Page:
Been getting my show stuff ready too and bought a big plastic container to keep my show grooming kit, show lead, sheets, buckles, etc in it so that everything is in one place and can easily loaded into the car. I also made a list of things I need to replace that have ran out from last year (hairspray for braids, black eyeliner to cover up old scars on Hattie's legs, fly spray, hoof black). I also tried on my habit, show shirt and show breeches and they still fit although I'm somewhat disappointed that my Mears habit now fits like a glove when it was a bit loose on me last year!!!!

The first step in the restoration of my Turk side saddle has begun too. My replacement thumb screw for the leaping head, came in the mail yesterday. Robert Jenkins sells the replacements and they fit most makes of side saddles. Fit the Turk perfectly!

Tuesday, 13 March 2012

Side Saddle Play Day

I've started schooling for our showing show on March 25, nothing intense as I'm still not 100% in health but just 20- 30 minutes of walk, trot, canter work and working on our individual show. I think I am also going to have the back lady come out and massage Hattie's back as I want to make sure she is in tip top form and comfort for the start of the showing season after not really doing much all winter. With my arthritic right hip, I sometimes feel it takes a toll on her back as I'm stiff on that side. I definitely KNOW that she feels my pain which is why she is better when I'm in my off-side side saddle. I also need to call the saddler and see how he's getting on with my off-side side saddle and if he can come out and just check the flocking on my Whippy too to make sure I haven't worn it down funny due to my hip. All these preparations for show season!!

We did some good schooling on Saturday, only walk-trot transitions and Hattie was becoming softer in the mouth and using her back more so that was good and I called it quits after 20 minutes as she did good but my hip and hip weren't so good (still not right now either)! I also used my red fleece pad under my saddle to try and cushion Hattie against my thudding hip. For Best Turned Out, you are not allowed to use a pad but I have a discreet brown one that I may bring with me to use depending on how I'm feeling on the day. I would rather be comfy and get a lower placing than win 1st place at the expense of my horse's comfort.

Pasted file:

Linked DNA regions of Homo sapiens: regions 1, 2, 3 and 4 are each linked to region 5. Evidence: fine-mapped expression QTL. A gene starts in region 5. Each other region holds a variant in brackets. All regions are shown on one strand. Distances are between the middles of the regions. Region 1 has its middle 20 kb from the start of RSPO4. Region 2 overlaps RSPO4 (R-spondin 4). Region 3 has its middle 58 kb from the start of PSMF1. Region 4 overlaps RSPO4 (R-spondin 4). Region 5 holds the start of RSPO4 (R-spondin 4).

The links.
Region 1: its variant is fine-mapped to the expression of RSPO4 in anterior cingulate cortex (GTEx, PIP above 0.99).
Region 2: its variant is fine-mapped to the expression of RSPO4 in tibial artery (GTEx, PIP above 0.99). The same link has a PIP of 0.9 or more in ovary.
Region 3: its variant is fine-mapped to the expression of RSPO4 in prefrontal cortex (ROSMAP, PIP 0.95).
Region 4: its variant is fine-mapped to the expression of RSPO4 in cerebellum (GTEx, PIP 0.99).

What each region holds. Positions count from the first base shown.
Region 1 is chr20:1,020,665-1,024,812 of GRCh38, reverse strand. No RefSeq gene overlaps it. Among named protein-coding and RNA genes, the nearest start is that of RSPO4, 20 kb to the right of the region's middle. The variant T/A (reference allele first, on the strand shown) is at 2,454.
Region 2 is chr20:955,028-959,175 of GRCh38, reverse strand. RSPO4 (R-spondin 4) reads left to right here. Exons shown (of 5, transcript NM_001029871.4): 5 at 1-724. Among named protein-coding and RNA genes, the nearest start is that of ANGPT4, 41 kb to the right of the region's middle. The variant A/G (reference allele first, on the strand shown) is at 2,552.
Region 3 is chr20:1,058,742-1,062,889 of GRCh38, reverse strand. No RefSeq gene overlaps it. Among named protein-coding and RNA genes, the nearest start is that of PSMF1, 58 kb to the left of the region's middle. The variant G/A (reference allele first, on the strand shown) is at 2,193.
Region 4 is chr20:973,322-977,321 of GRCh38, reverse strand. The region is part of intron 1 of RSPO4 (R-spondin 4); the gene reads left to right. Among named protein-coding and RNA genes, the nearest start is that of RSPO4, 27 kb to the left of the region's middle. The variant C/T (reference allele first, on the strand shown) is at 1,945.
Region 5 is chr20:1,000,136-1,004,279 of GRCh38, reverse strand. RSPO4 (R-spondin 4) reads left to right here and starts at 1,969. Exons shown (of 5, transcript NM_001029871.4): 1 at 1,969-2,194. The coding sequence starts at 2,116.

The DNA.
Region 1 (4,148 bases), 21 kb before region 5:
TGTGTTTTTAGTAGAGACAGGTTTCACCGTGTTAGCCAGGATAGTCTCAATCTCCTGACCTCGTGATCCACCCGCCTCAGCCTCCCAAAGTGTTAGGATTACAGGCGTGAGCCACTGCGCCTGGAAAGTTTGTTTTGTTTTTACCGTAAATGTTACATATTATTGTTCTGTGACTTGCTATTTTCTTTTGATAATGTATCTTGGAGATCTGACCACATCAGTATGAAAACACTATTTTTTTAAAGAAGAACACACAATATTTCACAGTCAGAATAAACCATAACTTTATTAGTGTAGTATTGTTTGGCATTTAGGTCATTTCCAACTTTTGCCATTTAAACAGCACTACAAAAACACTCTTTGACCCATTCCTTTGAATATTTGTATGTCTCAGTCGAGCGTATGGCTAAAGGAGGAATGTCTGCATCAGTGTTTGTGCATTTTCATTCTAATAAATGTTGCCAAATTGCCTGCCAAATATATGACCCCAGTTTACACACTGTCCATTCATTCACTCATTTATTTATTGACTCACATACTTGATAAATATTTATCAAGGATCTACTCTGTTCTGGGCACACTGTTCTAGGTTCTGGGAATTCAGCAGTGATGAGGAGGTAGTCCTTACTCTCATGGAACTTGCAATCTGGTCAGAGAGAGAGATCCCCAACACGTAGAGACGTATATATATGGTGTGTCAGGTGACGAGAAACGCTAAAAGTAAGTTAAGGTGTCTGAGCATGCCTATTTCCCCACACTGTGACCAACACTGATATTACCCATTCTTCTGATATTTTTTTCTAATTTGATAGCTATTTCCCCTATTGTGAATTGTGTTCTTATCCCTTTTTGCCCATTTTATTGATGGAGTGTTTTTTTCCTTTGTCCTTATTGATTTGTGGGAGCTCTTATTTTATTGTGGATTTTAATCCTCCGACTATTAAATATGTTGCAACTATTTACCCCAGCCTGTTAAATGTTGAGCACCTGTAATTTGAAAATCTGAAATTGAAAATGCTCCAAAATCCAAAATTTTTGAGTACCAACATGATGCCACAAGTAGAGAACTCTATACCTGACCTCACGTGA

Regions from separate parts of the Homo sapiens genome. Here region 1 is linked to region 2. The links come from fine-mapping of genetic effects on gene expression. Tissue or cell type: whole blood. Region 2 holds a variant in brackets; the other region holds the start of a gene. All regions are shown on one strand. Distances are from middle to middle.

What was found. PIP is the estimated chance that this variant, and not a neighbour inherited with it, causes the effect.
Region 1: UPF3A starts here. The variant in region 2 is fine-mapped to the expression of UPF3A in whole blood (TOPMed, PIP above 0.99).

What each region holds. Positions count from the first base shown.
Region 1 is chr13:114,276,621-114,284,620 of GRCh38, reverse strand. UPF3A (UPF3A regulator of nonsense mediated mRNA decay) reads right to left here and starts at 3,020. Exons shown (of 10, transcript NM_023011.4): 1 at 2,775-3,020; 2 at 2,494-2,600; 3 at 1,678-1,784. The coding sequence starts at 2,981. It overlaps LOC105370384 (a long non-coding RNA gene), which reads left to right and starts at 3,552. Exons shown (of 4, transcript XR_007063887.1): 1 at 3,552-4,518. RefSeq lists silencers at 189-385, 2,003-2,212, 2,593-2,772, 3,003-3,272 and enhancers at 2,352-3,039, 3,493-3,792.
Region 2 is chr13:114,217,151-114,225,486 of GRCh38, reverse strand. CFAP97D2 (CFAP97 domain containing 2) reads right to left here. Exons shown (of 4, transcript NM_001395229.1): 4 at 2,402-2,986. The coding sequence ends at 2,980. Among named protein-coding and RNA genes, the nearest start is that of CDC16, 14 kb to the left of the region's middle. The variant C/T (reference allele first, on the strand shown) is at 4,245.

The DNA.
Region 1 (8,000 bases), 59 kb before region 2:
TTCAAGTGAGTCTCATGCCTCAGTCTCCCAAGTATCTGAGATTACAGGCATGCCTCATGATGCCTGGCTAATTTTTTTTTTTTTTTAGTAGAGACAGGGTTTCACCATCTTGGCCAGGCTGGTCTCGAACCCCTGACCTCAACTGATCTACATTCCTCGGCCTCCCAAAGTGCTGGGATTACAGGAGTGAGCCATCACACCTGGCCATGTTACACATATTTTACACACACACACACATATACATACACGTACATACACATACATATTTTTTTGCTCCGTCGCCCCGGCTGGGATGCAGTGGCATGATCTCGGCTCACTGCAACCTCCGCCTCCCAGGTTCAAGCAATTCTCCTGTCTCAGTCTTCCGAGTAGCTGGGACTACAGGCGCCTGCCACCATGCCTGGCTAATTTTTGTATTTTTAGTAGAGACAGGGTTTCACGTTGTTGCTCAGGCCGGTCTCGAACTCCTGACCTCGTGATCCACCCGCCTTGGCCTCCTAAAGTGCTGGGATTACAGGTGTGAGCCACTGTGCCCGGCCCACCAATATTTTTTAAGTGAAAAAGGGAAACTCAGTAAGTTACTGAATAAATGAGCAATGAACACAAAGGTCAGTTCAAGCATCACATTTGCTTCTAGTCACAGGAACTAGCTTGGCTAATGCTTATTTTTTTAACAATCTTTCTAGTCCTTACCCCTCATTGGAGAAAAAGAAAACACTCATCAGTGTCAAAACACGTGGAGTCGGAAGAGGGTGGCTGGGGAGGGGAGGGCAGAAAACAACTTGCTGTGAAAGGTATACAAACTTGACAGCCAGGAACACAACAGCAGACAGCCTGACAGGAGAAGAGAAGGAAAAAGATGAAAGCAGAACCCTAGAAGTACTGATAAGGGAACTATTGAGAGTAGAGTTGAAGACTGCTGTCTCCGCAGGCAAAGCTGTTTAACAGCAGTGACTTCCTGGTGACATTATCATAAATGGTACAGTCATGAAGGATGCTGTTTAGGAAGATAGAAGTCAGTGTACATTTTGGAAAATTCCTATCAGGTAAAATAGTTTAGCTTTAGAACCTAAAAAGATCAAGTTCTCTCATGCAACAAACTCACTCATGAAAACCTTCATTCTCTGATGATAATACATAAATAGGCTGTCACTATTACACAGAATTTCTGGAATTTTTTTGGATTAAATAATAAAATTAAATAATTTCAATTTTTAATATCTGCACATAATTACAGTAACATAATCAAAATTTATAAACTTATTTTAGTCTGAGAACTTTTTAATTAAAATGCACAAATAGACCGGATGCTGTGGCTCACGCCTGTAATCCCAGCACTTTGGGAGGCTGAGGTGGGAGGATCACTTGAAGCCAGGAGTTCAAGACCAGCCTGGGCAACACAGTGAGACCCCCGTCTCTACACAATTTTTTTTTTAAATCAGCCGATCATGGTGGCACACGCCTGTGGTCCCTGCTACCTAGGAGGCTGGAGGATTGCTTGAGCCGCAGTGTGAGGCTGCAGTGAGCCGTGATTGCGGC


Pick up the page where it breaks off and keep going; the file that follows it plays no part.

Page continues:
I really like my red pad though, too bad I can't show in it as it's quite saucy!

All work and no play makes Jane a dull girl however so afterwards, I got every pad and gel pad out of the tack room and decided to have a sit on "George", my Turk of Cheltenham side saddle. Leo Wright is going to rebuild the tree points for me (and if I ask him nicely, I wonder if he would kindly replace all the girth straps for me?). The overgirth straps look ok (need some regular oiling) but the buckle end on the off-side has torn a little at the screw hole where it's been screwed onto the tree. I can fix this myself by unscrewing the strap from the tree, cutting off about 1/2" at the top of the leather where it's torn off and screwing it back onto the tree in the same holes. I will also put some Araldite in the screw holes to strengthen them.

Padded up with 6 layers of pads and gel pads, I had a sit and a little walk around the school on George! The tree shape actually fits Hattie's shape quite well and I think I've decided that when it comes time to make panels for it, then I'm going to go with a Wykham pad. It's actually quite a good width tree with a nice spacious gullet that doesn't come near touching her withers and the pommels are to die for! They fit me like a glove!!!